SFC Publishes Circulars and Updates FAQs on the Triggering of, and Compliance with, Suitability Obligations
- Clarification and new guidance relating to suitability obligations under the Code of Conduct.
- Outlines the regulatory obligations of licensed or registered persons.
On 23 December 2016, the Securities and Futures Commission (“Commission” or “SFC”) published the following guidance regarding the suitability obligations of licensed or registered persons when recommending or soliciting investments:
- a circular titled “Frequently Asked Questions on Compliance with Suitability Obligations” addressing, among other things, guidance on how to conduct suitability assessments for the purpose of paragraph 5.2 of the Code of Conduct for Persons Licensed by or Registered with the Securities and Futures Commission (Code of Conduct) (“Code of Conduct”) and how to conduct product due diligence and document investment recommendations (“Suitability FAQs”)
- a circular titled “Frequently Asked Questions on Triggering of Suitability Obligations” which provides further clarification on the circumstances in which the “suitability” obligations under paragraph 5.2 of the Code of Conduct are relevant to licensed persons (“Triggering FAQs”).
The Suitability FAQs and the Triggering FAQs are relevant to any licensed or registered person and its clients where there is a solicitation or recommendation to a client with respect to a security (including shares/units an investment product).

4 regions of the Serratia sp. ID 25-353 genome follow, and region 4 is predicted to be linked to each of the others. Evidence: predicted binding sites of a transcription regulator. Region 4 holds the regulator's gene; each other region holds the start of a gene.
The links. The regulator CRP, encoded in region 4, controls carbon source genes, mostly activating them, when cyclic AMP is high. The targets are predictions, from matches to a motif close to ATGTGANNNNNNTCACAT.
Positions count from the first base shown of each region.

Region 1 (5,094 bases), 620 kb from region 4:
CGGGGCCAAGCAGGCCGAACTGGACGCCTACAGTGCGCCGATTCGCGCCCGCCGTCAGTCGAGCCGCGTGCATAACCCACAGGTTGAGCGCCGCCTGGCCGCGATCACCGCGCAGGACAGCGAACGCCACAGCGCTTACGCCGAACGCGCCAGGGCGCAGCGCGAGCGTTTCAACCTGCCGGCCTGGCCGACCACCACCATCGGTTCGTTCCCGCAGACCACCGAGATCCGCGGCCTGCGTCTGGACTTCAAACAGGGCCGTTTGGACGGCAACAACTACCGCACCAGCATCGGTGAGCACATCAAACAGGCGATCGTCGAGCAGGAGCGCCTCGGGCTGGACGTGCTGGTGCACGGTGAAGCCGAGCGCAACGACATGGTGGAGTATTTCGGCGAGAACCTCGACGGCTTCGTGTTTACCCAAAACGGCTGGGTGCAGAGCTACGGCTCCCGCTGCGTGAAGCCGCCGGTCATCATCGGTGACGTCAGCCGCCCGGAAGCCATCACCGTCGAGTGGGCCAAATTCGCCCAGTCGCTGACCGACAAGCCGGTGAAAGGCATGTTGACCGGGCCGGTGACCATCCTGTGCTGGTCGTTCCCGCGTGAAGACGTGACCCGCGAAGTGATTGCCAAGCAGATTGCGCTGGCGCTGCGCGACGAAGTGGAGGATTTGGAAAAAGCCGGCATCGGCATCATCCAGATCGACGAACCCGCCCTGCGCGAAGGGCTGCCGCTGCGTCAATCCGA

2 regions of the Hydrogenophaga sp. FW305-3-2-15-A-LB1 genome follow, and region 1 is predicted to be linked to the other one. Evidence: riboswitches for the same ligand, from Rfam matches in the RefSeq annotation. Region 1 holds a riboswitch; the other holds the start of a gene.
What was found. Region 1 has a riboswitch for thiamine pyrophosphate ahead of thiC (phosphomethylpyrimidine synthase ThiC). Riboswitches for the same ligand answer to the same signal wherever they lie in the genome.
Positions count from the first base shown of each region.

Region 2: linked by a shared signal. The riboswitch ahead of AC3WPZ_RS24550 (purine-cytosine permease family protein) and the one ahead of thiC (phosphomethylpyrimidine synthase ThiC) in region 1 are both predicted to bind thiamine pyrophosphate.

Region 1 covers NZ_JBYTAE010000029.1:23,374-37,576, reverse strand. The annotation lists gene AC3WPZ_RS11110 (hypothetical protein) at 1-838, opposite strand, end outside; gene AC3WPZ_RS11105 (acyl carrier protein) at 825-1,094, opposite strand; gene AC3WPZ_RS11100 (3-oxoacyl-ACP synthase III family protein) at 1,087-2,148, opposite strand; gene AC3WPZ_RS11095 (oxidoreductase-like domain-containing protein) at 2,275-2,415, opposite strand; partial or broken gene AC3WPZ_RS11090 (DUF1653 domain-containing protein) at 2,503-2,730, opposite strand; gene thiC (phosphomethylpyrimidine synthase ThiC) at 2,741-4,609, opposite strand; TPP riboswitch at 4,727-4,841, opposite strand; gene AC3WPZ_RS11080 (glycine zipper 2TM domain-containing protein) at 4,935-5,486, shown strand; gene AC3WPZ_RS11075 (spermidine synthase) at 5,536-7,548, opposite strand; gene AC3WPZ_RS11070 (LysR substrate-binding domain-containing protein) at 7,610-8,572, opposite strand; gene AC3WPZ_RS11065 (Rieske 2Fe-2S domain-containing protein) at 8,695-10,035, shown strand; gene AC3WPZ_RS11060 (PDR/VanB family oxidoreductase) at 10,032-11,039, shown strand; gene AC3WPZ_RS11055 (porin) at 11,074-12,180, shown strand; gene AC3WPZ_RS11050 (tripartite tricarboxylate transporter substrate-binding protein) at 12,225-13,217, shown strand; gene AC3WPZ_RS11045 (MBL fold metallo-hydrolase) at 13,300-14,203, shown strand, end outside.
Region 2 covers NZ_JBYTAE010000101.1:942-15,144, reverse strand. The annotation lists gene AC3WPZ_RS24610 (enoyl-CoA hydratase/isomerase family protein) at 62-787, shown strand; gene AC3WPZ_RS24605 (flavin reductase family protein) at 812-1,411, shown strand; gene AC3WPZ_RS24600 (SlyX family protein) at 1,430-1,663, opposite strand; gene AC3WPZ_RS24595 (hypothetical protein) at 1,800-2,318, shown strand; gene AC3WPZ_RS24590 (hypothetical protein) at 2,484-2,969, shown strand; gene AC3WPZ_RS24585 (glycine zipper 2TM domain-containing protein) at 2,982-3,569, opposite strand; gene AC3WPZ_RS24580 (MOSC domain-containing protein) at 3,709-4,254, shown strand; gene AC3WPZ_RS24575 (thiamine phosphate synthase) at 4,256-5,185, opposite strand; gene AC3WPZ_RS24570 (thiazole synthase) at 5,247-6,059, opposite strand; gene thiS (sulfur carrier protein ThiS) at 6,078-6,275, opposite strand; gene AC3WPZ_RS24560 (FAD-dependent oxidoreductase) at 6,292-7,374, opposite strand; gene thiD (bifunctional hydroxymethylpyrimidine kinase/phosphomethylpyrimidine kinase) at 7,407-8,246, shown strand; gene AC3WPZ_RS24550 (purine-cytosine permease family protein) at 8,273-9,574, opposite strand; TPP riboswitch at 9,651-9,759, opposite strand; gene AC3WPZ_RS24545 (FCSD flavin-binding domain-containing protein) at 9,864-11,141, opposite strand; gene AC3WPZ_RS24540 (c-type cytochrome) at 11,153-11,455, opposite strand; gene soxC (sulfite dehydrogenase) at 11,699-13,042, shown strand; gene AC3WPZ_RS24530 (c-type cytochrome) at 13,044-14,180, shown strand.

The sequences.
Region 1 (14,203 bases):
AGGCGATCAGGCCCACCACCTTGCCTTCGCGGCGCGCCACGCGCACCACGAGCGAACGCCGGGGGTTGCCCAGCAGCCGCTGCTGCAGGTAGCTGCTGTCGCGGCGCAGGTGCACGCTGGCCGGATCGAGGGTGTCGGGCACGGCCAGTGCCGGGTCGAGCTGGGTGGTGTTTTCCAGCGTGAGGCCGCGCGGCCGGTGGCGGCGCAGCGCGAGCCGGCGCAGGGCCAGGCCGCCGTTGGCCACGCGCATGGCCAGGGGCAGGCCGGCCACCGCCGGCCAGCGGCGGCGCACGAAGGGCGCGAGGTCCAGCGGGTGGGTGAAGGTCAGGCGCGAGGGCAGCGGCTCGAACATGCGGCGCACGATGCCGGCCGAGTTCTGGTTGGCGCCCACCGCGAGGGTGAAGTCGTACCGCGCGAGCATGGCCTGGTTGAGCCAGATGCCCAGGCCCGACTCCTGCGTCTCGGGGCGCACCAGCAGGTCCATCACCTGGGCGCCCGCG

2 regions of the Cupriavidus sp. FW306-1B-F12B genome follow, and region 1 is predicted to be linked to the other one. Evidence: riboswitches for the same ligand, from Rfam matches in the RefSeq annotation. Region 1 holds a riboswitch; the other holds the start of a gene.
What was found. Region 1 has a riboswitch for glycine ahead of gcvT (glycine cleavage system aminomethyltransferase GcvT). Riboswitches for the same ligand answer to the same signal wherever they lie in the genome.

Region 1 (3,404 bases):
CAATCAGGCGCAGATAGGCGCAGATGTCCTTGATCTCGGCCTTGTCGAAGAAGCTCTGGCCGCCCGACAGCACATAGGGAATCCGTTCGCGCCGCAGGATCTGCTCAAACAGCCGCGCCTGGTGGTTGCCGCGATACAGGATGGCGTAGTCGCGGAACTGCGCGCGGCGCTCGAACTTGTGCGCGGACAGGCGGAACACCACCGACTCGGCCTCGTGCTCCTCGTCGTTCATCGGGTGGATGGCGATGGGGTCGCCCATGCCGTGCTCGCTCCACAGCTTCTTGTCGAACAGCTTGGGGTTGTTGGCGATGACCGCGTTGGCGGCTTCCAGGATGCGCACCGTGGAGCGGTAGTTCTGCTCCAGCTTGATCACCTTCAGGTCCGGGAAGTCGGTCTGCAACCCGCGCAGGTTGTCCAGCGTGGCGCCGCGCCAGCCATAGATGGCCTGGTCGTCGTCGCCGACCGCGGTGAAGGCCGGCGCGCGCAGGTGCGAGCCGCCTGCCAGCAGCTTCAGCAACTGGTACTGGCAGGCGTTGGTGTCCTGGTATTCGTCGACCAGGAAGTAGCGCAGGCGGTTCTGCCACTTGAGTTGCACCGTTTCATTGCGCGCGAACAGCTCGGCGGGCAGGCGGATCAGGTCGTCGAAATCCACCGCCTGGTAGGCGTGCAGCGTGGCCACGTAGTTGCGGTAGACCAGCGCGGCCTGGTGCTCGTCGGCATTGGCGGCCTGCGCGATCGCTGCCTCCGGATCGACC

The issuance of the two new FAQs follows significant revisions to the professional investor regime provided for in the Code of Conduct in 2016, in particular, with respect to the marketing of securities to Category B professional investors who are high net worth investors (“HNWIs”) and entities owned by such HNWIs.
Product Suitability: Background and a Reminder of the Current Position
Paragraph 5.2 of the Code of Conduct requires that a licensed person should, when making a recommendation or solicitation, ensure that the suitability of the recommendation or solicitation for that client is reasonable in all the circumstances (“Suitability Obligation”).
The updated professional investor rules as set out in Section 15 of the Code of Conduct provide that the Suitability Obligation remains applicable to solicitations by a licensed person to:
- All Category B investors who are HNWIs regardless of the perceived level of “sophistication” of that individual in investment-related matters
- those Category B corporate professional investors not meeting the assessment criteria in Paragraph 15.3A of the Code of Conduct (i.e., not meeting the requirement to be knowledgeable; having an appropriate corporate structure, investment process and controls; having sufficient investment background; and being aware of the risks in making investment decisions) or with respect to whom the relevant licensed person has not undertaken the minimum criteria in Paragraph 15.3A of the Code of Conduct i.e. provide a written explanation of the risks and consequences of being treated as a ‘professional investor’ and obtain a signed acknowledgement of the same from the investor.
- non-professional investors.
The Suitability FAQs
Compliance with Suitability Obligation — General